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United States Department of Agriculture

Agricultural Research Service

Related Topics


Location: Jean Mayer Human Nutrition Research Center On Aging

2011 Annual Report

1a. Objectives (from AD-416)
1. Determine the effect and mechanisms of food components and their interaction with age on immune function and infectious diseases. a) Determine the mechanisms of Vitamin E-induced enhancement of T cell function in the aged with focus on early activation signaling and membrane related events. b) Determine the contribution of polymorphisms at cytokine genes to heterogeneity of vitamin E-induced effects on cytokine production and resistance to respiratory infections. 2. Determine the effect of reducing caloric intake on the immune response of humans. 3. Determine the effect and mechanisms of food components and their interaction with age on immune function and infectious diseases.

1b. Approach (from AD-416)
T cell function declines with age resulting in higher incidence of infections in the elderly. We showed that vitamin E (E) supplementation enhances T cell function in the aged. In Objective 1-A, we will test the hypothesis that T cell receptor (TCR)-induced signalosomes(combination of protein and lipids that are formed at the site of T cell and antigen presenting cells) exhibit age- and vitamin E (E)-related differences in their patterns of protein and lipid recruitment. We will identify qualitative and quantitative age- and E-related differences in the protein and lipid composition of signalosomes using an enhanced magnetic immunoisolation procedure and highly sensitive and quantitative proteomics and lipidomics methods. In objective 1-B, we will test the hypothesis that higher frequencies of specific cytokine polymorphisms contribute to incidence and severity of respiratory infection (RI) in the aged and that the effect of E on RI is dependent on cytokine genotype. This will be tested using data and DNA samples collected from a 1-year randomized, doubleblind, controlled (RTC) study of E supplementation in elderly. In Objective 2 we will test the hypothesis that a long- term calorie restriction (CR) intervention in humans will enhance T cell-mediated function and that the CR- mediated effect is due to intrinsic changes in T cells and/or a reduction in prostaglandin PGE2 production. This hypothesis will be tested utilizing subjects enrolled in the NIA- supported multi-center RTC, CALERIE Phase 2 and determining the effect of CR on T cell subsets proliferation, and intra- and extra-cellular cytokine, and PGE2 levels before, and following 1 and 2 years of 25% CR. These studies will help develop effective strategies to improve the immune response in the elderly.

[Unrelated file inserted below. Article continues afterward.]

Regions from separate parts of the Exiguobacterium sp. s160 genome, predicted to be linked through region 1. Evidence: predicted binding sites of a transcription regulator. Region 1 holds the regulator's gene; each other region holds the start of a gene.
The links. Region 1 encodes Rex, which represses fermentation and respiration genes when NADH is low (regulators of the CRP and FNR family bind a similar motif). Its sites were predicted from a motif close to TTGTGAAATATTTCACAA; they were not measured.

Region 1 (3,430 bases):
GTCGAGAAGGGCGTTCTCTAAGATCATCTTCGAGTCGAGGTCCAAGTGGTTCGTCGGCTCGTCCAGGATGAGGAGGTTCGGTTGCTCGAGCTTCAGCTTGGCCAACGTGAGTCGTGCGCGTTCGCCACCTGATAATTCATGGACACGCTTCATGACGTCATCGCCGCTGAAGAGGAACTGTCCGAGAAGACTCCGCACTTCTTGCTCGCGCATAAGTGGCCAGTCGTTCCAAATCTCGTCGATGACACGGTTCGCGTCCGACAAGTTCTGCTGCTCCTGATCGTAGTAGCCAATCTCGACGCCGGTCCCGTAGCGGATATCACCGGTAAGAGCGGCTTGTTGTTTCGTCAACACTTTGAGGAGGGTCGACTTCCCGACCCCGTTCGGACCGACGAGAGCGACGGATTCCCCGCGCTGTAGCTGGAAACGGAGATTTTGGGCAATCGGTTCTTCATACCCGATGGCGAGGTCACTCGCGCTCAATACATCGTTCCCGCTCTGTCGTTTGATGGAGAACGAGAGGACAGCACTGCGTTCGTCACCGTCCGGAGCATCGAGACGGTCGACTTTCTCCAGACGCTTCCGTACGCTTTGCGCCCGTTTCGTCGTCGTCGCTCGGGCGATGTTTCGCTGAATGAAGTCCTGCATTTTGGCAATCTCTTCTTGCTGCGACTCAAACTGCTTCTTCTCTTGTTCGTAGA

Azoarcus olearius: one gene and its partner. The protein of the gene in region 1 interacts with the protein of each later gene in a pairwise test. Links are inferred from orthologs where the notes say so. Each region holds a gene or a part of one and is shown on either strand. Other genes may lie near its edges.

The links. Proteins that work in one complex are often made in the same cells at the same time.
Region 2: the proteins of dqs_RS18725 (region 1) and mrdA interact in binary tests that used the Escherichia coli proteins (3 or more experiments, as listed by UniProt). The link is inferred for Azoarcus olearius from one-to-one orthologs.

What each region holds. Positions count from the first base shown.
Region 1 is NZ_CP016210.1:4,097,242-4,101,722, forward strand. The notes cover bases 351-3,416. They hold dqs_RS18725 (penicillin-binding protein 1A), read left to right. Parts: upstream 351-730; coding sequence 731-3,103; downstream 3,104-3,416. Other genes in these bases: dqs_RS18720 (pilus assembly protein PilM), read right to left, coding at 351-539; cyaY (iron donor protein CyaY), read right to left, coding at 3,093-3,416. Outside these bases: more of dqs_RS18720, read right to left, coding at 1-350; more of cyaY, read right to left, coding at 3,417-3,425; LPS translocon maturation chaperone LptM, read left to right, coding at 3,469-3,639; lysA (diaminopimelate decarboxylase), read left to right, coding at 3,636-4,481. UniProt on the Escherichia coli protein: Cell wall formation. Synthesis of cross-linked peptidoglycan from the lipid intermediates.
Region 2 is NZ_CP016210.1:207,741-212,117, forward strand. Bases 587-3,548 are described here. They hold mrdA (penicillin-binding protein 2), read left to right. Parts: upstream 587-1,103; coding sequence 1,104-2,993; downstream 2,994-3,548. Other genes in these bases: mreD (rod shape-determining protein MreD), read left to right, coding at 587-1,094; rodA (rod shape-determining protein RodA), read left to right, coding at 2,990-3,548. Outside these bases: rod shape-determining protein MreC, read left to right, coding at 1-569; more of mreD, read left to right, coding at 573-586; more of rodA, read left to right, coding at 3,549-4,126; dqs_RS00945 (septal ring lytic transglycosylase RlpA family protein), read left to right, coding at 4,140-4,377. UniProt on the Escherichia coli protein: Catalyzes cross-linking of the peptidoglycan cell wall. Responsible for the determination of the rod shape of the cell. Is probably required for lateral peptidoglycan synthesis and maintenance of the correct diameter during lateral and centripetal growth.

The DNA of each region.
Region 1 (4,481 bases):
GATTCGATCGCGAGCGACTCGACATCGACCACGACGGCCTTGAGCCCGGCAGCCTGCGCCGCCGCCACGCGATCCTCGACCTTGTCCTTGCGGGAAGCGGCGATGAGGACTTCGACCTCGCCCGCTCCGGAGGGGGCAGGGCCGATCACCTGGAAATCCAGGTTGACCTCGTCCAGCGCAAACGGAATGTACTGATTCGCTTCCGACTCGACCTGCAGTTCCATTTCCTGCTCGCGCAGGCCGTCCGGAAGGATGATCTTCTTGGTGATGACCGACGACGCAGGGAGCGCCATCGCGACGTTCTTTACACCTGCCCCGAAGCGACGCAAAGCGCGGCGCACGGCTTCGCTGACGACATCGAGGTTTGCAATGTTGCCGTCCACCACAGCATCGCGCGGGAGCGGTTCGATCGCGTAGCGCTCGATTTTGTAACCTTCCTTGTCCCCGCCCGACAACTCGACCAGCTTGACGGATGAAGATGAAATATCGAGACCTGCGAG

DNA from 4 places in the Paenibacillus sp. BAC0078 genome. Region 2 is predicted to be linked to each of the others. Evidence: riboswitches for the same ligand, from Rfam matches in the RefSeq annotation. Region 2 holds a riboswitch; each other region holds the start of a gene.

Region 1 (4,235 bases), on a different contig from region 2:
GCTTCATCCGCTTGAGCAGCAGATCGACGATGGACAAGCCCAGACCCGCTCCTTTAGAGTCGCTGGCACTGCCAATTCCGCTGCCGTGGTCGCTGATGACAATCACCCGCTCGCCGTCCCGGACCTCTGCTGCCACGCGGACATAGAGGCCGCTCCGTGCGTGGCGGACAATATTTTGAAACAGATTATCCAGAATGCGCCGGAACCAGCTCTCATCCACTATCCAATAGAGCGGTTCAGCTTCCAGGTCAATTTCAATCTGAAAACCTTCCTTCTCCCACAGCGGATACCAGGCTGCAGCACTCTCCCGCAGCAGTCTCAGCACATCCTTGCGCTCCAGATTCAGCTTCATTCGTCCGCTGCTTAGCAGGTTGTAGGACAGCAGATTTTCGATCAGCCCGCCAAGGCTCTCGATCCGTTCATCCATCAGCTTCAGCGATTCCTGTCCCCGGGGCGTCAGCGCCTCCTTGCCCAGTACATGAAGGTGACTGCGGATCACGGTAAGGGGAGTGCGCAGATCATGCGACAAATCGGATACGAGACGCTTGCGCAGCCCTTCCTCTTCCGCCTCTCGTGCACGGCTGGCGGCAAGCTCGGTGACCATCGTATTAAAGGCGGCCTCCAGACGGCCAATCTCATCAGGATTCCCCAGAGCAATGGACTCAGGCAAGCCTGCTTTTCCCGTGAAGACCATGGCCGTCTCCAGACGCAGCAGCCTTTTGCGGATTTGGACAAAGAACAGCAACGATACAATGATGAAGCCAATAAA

3. Progress Report
Aging is associated with impaired function of T cells, key immune cells involved in fight against pathogens. The underlying mechanisms are not well known. We showed, using novel techniques to separate T cell membrane fractions known as lipid rafts, and mass-spectometry that changes in a glycosylceramides play a key role in age-asociated defects of the T cells. These results identify new targets for intervention strategies to alleviate age-related defects in T cells and resistance to infection in elderly. In the ongoing study to determine the effect of two years of calorie restriction (CR) on immune response in humans, we have completed sample collection for all three phases (baseline, y 1, & y 2) for 8, and two phases (baseline and 1) for 32 subjects. Data analyses from 24 subjects have been completed and submitted to our collaborators at Duke Univ. When completed, this work will generate the first data on long-term impact of CR on the human immune response. We previously showed that mice fed white button mushrooms (WBM) had better immune functions than control mice. Thus, we tested if WBM could afford a protection against influenza infection. We demonstrated that although WBM was able to enhance certain innate immune function, it did not provided the mice with protection against influenza infection, which may be due to the inability of WBM to enhanced specific anti-influenza immune response. Wolfberry (WB) has recently been shown to improve immune response. We determined whether WB can increase the host resistance to infection by enhancing immune response in an influenza infection animal model. We found that WB prevented infection-induced weight loss and reduced lung pathology due to influenza infection. We demonstrated that these effects of WB were due to increases in production of T cell growth factor IL-2 and proliferation of T cells as well as lowering of pro-inflammatory molecules that cause pathological symptom and weight loss following influenza infection. These results identify WB as a potential dietary intervention to improve resistance to influenza infection. Obesity in pregnancy is associated with an increase in infectious morbidity intra- amniotic, and wound infections. Increased infection rates may result from a difference in T cell sub population or function. Furthermore, these effects have been indicated to have life-long effects on the immune system of the fetus. We determine if obesity in pregnancy alters T cell composition or function. We found that obese women had fewer T cells of the kind involved in resistance to infection compared to lean controls . In addition, obese pregnant women had impaired T cell function as measured by their ability to proliferate in response to external stimuli such as those encountered during infection. These differences in the immune response of obese and lean pregnant women may explain the increase in infectious morbidity in obese pregnancy and have implications for fetal health and diseases in later life.

4. Accomplishments

Last Modified: 10/16/2017
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